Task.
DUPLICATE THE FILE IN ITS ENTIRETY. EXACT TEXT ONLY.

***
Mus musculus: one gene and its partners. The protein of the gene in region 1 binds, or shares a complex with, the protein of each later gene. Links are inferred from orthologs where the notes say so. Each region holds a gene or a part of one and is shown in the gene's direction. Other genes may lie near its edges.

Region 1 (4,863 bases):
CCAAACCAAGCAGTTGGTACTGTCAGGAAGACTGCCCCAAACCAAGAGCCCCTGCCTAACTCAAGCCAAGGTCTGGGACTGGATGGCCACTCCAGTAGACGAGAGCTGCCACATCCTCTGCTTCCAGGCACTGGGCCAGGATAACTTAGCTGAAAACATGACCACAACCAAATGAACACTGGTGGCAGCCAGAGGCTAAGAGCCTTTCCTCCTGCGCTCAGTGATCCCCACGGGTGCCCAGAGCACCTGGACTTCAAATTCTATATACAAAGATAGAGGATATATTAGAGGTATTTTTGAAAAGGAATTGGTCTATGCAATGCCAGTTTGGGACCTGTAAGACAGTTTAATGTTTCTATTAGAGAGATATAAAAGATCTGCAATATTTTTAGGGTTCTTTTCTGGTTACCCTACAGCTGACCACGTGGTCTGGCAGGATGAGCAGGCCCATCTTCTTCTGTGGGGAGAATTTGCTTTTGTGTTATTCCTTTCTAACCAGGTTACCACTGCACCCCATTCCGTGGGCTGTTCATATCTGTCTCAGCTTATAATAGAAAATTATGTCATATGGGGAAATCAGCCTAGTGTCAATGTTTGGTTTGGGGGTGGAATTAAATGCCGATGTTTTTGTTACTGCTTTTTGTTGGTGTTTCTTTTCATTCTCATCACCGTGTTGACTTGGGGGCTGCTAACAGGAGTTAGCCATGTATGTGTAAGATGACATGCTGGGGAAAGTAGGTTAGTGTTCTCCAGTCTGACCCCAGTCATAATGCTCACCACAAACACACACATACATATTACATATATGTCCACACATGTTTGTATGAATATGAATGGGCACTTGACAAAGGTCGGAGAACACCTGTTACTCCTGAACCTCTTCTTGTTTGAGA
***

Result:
Mus musculus: one gene and its partners. The protein of the gene in region 1 binds, or shares a complex with, the protein of each later gene. Links are inferred from orthologs where the notes say so. Each region holds a gene or a part of one and is shown in the gene's direction. Other genes may lie near its edges.

Region 1 (4,863 bases):
CCAAACCAAGCAGTTGGTACTGTCAGGAAGACTGCCCCAAACCAAGAGCCCCTGCCTAACTCAAGCCAAGGTCTGGGACTGGATGGCCACTCCAGTAGACGAGAGCTGCCACATCCTCTGCTTCCAGGCACTGGGCCAGGATAACTTAGCTGAAAACATGACCACAACCAAATGAACACTGGTGGCAGCCAGAGGCTAAGAGCCTTTCCTCCTGCGCTCAGTGATCCCCACGGGTGCCCAGAGCACCTGGACTTCAAATTCTATATACAAAGATAGAGGATATATTAGAGGTATTTTTGAAAAGGAATTGGTCTATGCAATGCCAGTTTGGGACCTGTAAGACAGTTTAATGTTTCTATTAGAGAGATATAAAAGATCTGCAATATTTTTAGGGTTCTTTTCTGGTTACCCTACAGCTGACCACGTGGTCTGGCAGGATGAGCAGGCCCATCTTCTTCTGTGGGGAGAATTTGCTTTTGTGTTATTCCTTTCTAACCAGGTTACCACTGCACCCCATTCCGTGGGCTGTTCATATCTGTCTCAGCTTATAATAGAAAATTATGTCATATGGGGAAATCAGCCTAGTGTCAATGTTTGGTTTGGGGGTGGAATTAAATGCCGATGTTTTTGTTACTGCTTTTTGTTGGTGTTTCTTTTCATTCTCATCACCGTGTTGACTTGGGGGCTGCTAACAGGAGTTAGCCATGTATGTGTAAGATGACATGCTGGGGAAAGTAGGTTAGTGTTCTCCAGTCTGACCCCAGTCATAATGCTCACCACAAACACACACATACATATTACATATATGTCCACACATGTTTGTATGAATATGAATGGGCACTTGACAAAGGTCGGAGAACACCTGTTACTCCTGAACCTCTTCTTGTTTGAGA